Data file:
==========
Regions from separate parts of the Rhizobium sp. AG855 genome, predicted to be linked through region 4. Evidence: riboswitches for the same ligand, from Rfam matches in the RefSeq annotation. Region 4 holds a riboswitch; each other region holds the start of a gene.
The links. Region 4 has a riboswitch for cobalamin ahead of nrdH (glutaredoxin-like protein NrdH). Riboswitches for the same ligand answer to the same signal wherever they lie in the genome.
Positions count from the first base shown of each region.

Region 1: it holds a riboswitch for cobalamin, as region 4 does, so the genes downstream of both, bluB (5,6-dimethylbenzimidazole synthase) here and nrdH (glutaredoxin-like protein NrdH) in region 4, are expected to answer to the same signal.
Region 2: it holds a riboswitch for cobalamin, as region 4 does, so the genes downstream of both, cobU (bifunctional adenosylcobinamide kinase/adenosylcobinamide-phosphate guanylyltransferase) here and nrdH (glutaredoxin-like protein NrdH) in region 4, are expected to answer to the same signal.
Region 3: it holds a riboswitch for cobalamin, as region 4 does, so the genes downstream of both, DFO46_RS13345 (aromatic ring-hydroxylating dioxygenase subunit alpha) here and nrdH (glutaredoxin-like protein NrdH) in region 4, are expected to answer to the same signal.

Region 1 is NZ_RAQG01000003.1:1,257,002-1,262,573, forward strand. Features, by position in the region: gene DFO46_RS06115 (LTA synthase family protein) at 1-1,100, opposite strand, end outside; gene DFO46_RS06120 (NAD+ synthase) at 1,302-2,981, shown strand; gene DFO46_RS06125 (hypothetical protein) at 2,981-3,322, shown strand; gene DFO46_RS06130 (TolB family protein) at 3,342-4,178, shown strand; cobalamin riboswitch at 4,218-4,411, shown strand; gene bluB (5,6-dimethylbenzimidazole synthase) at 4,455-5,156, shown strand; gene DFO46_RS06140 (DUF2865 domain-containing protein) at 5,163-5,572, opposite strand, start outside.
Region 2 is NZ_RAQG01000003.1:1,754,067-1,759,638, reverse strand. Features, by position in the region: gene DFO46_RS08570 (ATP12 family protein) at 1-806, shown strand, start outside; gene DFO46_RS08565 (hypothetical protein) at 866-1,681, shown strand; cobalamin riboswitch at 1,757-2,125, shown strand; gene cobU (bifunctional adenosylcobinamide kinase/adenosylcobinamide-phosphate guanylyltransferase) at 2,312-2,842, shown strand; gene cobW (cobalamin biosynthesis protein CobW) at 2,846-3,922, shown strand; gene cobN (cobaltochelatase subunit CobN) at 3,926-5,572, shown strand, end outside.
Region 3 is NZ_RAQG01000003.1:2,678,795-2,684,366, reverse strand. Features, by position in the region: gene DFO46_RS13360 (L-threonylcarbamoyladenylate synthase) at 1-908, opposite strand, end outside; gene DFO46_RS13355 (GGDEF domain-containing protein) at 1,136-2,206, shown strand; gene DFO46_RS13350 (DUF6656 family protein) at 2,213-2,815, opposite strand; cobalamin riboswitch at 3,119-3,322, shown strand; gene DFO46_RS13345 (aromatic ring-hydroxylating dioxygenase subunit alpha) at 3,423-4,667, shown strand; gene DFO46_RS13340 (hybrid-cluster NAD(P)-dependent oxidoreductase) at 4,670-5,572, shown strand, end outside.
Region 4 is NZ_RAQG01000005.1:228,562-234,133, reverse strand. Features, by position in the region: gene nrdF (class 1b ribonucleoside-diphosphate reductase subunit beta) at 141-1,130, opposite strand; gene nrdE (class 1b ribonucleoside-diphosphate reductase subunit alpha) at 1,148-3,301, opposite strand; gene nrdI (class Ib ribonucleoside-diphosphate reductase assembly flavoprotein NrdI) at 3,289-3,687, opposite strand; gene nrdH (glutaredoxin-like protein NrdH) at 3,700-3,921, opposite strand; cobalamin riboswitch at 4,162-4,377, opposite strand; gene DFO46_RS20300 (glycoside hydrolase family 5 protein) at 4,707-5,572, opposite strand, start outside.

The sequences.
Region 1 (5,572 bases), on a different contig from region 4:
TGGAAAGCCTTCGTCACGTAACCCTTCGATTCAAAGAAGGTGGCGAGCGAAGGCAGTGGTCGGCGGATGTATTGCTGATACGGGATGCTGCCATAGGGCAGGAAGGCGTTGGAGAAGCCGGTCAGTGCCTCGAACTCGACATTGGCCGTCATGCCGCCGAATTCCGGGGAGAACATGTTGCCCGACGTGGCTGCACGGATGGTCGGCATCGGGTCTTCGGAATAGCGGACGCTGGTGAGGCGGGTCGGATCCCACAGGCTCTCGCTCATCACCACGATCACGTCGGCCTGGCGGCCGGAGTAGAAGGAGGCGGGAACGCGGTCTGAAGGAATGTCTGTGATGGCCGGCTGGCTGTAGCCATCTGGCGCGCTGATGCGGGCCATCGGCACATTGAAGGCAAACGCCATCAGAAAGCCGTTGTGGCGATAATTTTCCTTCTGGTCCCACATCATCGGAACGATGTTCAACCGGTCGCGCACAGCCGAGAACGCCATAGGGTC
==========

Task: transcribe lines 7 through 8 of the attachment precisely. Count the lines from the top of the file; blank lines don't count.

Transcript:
Region 1 is NZ_RAQG01000003.1:1,257,002-1,262,573, forward strand. Features, by position in the region: gene DFO46_RS06115 (LTA synthase family protein) at 1-1,100, opposite strand, end outside; gene DFO46_RS06120 (NAD+ synthase) at 1,302-2,981, shown strand; gene DFO46_RS06125 (hypothetical protein) at 2,981-3,322, shown strand; gene DFO46_RS06130 (TolB family protein) at 3,342-4,178, shown strand; cobalamin riboswitch at 4,218-4,411, shown strand; gene bluB (5,6-dimethylbenzimidazole synthase) at 4,455-5,156, shown strand; gene DFO46_RS06140 (DUF2865 domain-containing protein) at 5,163-5,572, opposite strand, start outside.
Region 2 is NZ_RAQG01000003.1:1,754,067-1,759,638, reverse strand. Features, by position in the region: gene DFO46_RS08570 (ATP12 family protein) at 1-806, shown strand, start outside; gene DFO46_RS08565 (hypothetical protein) at 866-1,681, shown strand; cobalamin riboswitch at 1,757-2,125, shown strand; gene cobU (bifunctional adenosylcobinamide kinase/adenosylcobinamide-phosphate guanylyltransferase) at 2,312-2,842, shown strand; gene cobW (cobalamin biosynthesis protein CobW) at 2,846-3,922, shown strand; gene cobN (cobaltochelatase subunit CobN) at 3,926-5,572, shown strand, end outside.